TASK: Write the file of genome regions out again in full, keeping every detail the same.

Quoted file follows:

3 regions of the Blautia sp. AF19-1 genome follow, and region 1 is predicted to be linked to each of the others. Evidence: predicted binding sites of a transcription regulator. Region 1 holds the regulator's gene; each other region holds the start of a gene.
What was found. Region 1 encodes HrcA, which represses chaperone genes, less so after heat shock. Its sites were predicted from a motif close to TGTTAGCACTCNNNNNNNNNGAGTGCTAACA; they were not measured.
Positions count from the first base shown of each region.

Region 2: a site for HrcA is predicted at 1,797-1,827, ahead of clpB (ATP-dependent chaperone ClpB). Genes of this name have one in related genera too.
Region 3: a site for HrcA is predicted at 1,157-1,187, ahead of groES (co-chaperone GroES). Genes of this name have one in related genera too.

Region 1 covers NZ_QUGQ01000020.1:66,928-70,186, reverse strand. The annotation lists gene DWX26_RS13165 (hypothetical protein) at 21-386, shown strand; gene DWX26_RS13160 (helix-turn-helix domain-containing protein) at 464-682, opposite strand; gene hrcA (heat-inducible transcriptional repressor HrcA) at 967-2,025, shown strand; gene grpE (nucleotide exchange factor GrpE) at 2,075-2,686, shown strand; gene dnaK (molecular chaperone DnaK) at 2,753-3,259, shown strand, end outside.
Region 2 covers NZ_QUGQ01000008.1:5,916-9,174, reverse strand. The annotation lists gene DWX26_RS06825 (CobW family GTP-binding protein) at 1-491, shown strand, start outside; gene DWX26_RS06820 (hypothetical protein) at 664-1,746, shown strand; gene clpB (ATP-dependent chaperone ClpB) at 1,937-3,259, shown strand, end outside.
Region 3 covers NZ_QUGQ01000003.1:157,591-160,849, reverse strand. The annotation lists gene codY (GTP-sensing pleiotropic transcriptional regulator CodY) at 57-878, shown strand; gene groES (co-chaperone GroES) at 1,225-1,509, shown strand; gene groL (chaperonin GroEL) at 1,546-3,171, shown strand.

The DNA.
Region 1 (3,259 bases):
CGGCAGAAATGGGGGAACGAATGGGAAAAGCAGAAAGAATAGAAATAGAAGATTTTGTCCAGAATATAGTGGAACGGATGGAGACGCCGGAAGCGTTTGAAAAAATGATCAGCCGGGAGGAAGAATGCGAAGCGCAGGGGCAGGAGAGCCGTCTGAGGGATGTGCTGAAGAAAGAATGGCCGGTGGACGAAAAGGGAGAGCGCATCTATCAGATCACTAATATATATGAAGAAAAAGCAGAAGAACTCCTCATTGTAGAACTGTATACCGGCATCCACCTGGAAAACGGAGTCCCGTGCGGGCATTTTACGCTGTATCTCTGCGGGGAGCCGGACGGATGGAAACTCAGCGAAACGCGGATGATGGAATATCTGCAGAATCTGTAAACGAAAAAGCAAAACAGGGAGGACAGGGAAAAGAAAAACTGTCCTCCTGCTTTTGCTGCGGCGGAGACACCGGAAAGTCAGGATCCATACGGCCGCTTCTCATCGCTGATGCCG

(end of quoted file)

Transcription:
3 regions of the Blautia sp. AF19-1 genome follow, and region 1 is predicted to be linked to each of the others. Evidence: predicted binding sites of a transcription regulator. Region 1 holds the regulator's gene; each other region holds the start of a gene.
What was found. Region 1 encodes HrcA, which represses chaperone genes, less so after heat shock. Its sites were predicted from a motif close to TGTTAGCACTCNNNNNNNNNGAGTGCTAACA; they were not measured.
Positions count from the first base shown of each region.

Region 2: a site for HrcA is predicted at 1,797-1,827, ahead of clpB (ATP-dependent chaperone ClpB). Genes of this name have one in related genera too.
Region 3: a site for HrcA is predicted at 1,157-1,187, ahead of groES (co-chaperone GroES). Genes of this name have one in related genera too.

Region 1 covers NZ_QUGQ01000020.1:66,928-70,186, reverse strand. The annotation lists gene DWX26_RS13165 (hypothetical protein) at 21-386, shown strand; gene DWX26_RS13160 (helix-turn-helix domain-containing protein) at 464-682, opposite strand; gene hrcA (heat-inducible transcriptional repressor HrcA) at 967-2,025, shown strand; gene grpE (nucleotide exchange factor GrpE) at 2,075-2,686, shown strand; gene dnaK (molecular chaperone DnaK) at 2,753-3,259, shown strand, end outside.
Region 2 covers NZ_QUGQ01000008.1:5,916-9,174, reverse strand. The annotation lists gene DWX26_RS06825 (CobW family GTP-binding protein) at 1-491, shown strand, start outside; gene DWX26_RS06820 (hypothetical protein) at 664-1,746, shown strand; gene clpB (ATP-dependent chaperone ClpB) at 1,937-3,259, shown strand, end outside.
Region 3 covers NZ_QUGQ01000003.1:157,591-160,849, reverse strand. The annotation lists gene codY (GTP-sensing pleiotropic transcriptional regulator CodY) at 57-878, shown strand; gene groES (co-chaperone GroES) at 1,225-1,509, shown strand; gene groL (chaperonin GroEL) at 1,546-3,171, shown strand.

The DNA.
Region 1 (3,259 bases):
CGGCAGAAATGGGGGAACGAATGGGAAAAGCAGAAAGAATAGAAATAGAAGATTTTGTCCAGAATATAGTGGAACGGATGGAGACGCCGGAAGCGTTTGAAAAAATGATCAGCCGGGAGGAAGAATGCGAAGCGCAGGGGCAGGAGAGCCGTCTGAGGGATGTGCTGAAGAAAGAATGGCCGGTGGACGAAAAGGGAGAGCGCATCTATCAGATCACTAATATATATGAAGAAAAAGCAGAAGAACTCCTCATTGTAGAACTGTATACCGGCATCCACCTGGAAAACGGAGTCCCGTGCGGGCATTTTACGCTGTATCTCTGCGGGGAGCCGGACGGATGGAAACTCAGCGAAACGCGGATGATGGAATATCTGCAGAATCTGTAAACGAAAAAGCAAAACAGGGAGGACAGGGAAAAGAAAAACTGTCCTCCTGCTTTTGCTGCGGCGGAGACACCGGAAAGTCAGGATCCATACGGCCGCTTCTCATCGCTGATGCCG